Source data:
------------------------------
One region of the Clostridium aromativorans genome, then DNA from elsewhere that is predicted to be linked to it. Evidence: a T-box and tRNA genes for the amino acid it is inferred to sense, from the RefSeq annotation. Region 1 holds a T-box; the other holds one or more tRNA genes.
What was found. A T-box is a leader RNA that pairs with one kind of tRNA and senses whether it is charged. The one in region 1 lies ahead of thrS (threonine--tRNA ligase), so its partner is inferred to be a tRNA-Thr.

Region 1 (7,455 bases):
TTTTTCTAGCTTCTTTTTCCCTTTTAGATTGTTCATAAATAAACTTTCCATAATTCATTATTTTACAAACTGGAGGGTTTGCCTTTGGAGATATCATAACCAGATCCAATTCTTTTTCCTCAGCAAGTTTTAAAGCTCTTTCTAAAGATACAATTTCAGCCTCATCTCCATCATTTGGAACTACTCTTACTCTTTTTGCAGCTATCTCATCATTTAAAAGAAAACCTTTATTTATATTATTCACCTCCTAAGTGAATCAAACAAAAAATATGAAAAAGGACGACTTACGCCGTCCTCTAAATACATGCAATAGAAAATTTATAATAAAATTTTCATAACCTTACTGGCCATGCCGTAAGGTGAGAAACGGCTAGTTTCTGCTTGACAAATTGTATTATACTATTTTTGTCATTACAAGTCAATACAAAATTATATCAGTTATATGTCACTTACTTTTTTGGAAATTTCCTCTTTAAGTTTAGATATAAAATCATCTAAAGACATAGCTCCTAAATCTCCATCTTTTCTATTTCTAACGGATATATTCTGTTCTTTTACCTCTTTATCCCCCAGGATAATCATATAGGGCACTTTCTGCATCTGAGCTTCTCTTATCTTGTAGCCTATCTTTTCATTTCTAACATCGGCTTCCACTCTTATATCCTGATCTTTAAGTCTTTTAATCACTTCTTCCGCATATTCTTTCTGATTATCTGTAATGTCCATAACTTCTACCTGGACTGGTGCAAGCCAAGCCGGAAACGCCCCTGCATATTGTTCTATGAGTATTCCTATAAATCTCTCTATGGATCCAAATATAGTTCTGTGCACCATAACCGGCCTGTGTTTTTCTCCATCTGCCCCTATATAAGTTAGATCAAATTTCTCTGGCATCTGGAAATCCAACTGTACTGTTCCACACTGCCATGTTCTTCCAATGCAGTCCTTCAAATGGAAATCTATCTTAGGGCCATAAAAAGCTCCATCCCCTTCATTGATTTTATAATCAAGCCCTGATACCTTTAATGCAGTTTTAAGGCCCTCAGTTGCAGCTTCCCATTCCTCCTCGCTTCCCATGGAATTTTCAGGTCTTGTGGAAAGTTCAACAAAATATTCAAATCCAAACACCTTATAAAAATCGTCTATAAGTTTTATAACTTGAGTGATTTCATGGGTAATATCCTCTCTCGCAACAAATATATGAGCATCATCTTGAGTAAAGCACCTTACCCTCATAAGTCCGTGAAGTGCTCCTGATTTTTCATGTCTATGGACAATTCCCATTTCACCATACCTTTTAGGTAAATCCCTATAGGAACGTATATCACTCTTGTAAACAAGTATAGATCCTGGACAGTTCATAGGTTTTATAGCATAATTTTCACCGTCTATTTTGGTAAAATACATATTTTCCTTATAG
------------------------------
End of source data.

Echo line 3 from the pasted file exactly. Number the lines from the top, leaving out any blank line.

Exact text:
Region 1 (7,455 bases):